Home Lifestyle What Is the Difference Between Sunspots and Freckles?

What Is the Difference Between Sunspots and Freckles?

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Several skin issues are part of human nature, some of which are close to inevitable in our lives. Sunspots and freckles are the most common changes to human bodies and can significantly impact one’s confidence, especially if you don’t understand their origin and other crucial details.

Sunspots and freckles are common in humans and, thus, shouldn’t mess with your confidence. Understandably, you might wish to get them removed for cosmetic reasons. If you notice any foreign spot or patch on your skin, you should first get it checked by a qualified professional. They may recommend sun spot removal treatments to help your condition.

The conditions may appear nearly similar, with their differences, prevention, and treatment methods being disclosed in this blog post.

Sunspots vs Freckles

As the term suggests, sunspots (liver or age spots) are sun-inflicted spots caused by staying under a scorching sun for long periods. On the other hand, freckles are inherited patches that occur as a result of long exposures to the sun.

As similar as they may appear, sunspots differ from freckles, including physical appearance, area of concentration, causes, lifespan, catalysts, prevention, and treatment methods.


Understanding sunspots, you can now study their differences from freckles. Sunspots are more prominent (usually 0.2-2.0 centimetres) compared to freckles as they result from when several pigmented cells lump together under a scorching sun. They are usually black or brown, resulting from sun damage and age factors.

In addition, sunspots are commonly found in areas mainly exposed to sunlight, including hands, face, feet, arms, back, and shoulders, lying flat on the skin. The condition can occur to anyone and any age, although people aged 40 years and above are more vulnerable.

Other catalysts for sunspots include people with underlying albinism and sun allergies. Also, those who love wearing light, sleeveless, or bareback garments, light-skinned, and those who spend long hours under the sun for unavoidable reasons are susceptible to sunspots.

Furthermore, people walking under the scorching sun without sunscreen can suffer from sunspots. On the brighter side, sunspots are not cancerous; however, they tend to increase in size as days proceed if not prevented or treated.

How to Prevent Sunspots

Sunspots are relatively preventable with various practices, including wearing medium-heavy and covering garments during hot seasons, applying sunscreen when outside, taking sun spot-prevention cosmetics (under a dermatologist’s prescription) and avoiding sun peak hours.

In addition, dermatologists have recommended wearing hats during sunny days and maintaining a balanced diet to facilitate the production and supply of melanin to prevent sunspots.

How to Treat Sunspots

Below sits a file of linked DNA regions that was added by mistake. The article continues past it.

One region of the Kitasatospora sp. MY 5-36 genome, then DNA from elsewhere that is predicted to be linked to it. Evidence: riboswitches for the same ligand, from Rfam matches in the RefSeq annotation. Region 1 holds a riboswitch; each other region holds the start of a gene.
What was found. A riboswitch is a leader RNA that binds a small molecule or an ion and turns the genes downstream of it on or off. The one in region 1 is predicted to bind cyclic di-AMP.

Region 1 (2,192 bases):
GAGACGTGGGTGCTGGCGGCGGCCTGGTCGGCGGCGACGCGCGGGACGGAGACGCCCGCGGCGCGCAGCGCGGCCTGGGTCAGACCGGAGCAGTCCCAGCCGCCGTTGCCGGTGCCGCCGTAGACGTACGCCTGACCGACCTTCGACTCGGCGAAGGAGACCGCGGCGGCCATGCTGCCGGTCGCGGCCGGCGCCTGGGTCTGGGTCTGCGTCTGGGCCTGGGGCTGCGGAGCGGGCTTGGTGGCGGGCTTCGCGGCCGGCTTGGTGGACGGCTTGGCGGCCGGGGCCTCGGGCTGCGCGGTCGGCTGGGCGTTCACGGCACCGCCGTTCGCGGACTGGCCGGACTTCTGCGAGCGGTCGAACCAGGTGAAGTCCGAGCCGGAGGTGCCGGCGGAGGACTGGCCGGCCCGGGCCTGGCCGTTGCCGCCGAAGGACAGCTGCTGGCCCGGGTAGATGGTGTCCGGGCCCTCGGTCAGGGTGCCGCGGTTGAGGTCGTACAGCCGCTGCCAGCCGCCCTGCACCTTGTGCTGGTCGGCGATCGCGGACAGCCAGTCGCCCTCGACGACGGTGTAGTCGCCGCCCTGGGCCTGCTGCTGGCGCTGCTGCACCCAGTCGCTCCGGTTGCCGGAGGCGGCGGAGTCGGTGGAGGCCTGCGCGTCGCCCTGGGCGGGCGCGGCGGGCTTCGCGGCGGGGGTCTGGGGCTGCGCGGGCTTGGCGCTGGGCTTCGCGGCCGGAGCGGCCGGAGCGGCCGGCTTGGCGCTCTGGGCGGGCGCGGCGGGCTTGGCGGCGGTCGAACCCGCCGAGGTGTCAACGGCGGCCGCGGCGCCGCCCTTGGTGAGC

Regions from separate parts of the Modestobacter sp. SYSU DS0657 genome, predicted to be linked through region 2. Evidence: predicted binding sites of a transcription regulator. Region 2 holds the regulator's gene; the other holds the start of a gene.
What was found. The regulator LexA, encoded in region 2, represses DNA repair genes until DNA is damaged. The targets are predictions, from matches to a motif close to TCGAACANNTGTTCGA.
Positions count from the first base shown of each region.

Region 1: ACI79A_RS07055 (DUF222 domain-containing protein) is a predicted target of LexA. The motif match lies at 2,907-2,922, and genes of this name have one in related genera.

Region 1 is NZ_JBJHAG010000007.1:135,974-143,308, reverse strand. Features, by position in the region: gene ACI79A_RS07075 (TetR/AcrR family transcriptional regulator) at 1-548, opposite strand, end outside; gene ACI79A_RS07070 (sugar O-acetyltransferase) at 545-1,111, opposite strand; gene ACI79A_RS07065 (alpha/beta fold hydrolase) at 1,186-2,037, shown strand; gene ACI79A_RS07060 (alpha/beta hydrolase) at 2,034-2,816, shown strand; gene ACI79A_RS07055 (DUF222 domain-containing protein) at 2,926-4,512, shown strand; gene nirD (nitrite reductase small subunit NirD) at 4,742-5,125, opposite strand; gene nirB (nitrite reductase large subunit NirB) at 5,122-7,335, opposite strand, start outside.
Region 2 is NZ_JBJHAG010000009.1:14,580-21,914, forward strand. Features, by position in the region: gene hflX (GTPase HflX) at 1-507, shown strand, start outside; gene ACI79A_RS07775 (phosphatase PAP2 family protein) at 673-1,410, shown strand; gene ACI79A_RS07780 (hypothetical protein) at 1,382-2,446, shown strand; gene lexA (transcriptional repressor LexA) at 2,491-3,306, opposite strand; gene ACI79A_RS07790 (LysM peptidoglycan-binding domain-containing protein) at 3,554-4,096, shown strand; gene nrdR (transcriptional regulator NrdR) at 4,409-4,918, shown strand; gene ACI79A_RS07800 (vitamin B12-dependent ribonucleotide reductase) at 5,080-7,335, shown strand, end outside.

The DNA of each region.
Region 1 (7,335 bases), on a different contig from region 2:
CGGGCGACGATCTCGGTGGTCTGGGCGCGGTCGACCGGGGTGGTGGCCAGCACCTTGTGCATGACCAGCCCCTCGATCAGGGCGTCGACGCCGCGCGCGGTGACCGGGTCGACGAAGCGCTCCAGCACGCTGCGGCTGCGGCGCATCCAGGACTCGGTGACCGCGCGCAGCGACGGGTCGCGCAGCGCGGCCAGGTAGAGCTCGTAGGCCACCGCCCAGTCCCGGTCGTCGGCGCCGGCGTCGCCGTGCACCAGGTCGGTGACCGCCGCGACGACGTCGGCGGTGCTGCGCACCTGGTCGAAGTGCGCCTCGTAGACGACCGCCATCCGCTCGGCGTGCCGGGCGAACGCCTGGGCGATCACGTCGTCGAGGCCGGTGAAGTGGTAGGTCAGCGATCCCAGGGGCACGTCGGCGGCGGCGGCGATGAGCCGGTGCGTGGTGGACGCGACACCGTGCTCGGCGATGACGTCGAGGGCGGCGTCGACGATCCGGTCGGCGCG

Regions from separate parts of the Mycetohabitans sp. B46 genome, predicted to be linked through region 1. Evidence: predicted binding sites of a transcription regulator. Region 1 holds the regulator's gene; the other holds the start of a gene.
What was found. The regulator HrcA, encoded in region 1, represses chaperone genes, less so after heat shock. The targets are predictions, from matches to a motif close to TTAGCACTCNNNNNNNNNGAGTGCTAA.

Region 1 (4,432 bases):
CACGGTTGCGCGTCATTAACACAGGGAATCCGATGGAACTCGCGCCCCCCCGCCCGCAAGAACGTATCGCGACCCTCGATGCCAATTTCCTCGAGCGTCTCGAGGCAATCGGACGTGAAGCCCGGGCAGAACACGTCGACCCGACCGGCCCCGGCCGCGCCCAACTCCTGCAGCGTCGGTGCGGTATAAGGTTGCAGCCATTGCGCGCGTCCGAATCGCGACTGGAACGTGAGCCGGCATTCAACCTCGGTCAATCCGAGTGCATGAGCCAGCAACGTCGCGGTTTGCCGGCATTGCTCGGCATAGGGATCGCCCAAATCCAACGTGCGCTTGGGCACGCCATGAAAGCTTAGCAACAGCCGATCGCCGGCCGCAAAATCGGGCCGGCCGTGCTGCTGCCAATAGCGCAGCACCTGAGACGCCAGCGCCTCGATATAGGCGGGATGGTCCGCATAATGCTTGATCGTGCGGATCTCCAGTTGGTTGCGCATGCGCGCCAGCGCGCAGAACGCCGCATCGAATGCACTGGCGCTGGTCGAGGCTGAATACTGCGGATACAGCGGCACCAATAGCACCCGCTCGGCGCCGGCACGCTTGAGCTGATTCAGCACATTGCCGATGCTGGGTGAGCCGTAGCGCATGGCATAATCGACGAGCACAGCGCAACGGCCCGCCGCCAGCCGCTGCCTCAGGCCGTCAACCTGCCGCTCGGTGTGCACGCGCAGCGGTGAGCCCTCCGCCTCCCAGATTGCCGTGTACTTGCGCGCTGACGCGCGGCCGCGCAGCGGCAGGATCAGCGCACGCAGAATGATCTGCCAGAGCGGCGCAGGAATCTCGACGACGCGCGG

Even with maximum prevention, you can sometimes slip off the routine and become a victim of sunspots that require removal. The methods of eliminating sunspots vary depending on their intensity and cause.

Mainly, dermatologists recommend the application of aloe vera, castor oil, apple cider vinegar, lemon, buttermilk, red onion, and green tea to remove sunspots. You can also use professional treatment methods, which include OTC creams, laser resurfacing, chemical peels, cold therapy, or microdermabrasion.


Freckles are smaller (2mm) than sunspots, appearing around the face, hands, arms, shoulders, and feet due to exposure to the sun and age factors. They are usually red or brown, lying flat and in groups on the victim’s skin.

While they don’t have a specific age bracket, freckles are commonly found in children (whether sun-inflicted or genetic) and usually fade as the years progress. Researchers have associated people of Asian, African American, or Mediterranean descent with freckles, but those of Celtic descent are more vulnerable.

That’s why you will find those having red hair and fair skin with freckles. Generally, anyone with a light complexion is more vulnerable to freckles than dark ones. The good thing is that freckles are nowhere close to being cancerous and might disappear as one age.

Other situations that raise the possibility of getting freckles are remaining under a scorching sun for long periods without sunscreen, wearing light clothes, and suffering from albinism and sun allergies. Although genetic freckles are unpreventable, you must work on the above catalysts to prevent your skin from freckles.

How to Prevent Freckles

According to various dermatologic research, one can get rid of freckles successfully through natural or professional remedies. The natural ways include applying honey, lemon juice, yogurt, or sour cream over the affected area(s) and leaving for some minutes before washing it away.

However, if you experience irritation or discomfort, stop using the remedies and seek professional help. You can also wear sun-protective hats and clothes to protect your skin from the scorching sun. Ensure you avoid stepping out during peak hours of the sun’s rays, between 10 a.m. and 4 p.m.

How to Treat Freckles

A qualified and experienced dermatologist should administer professional ways of eliminating freckles due to their complexity. They include chemical peel, topical retinoid creams, topical fading creams, cryosurgery (cold therapy), laser treatment, and improved sunscreen.

While they may be effective in the short run, professional freckle treatment methods may cause sensitivity, itching, irritation, swelling, peeling, redness, and changes in skin colour to the victim. The treatments are also not advisable for people with a history of oral herpes, skin cancer, and other health conditions, as advised by the doctors.

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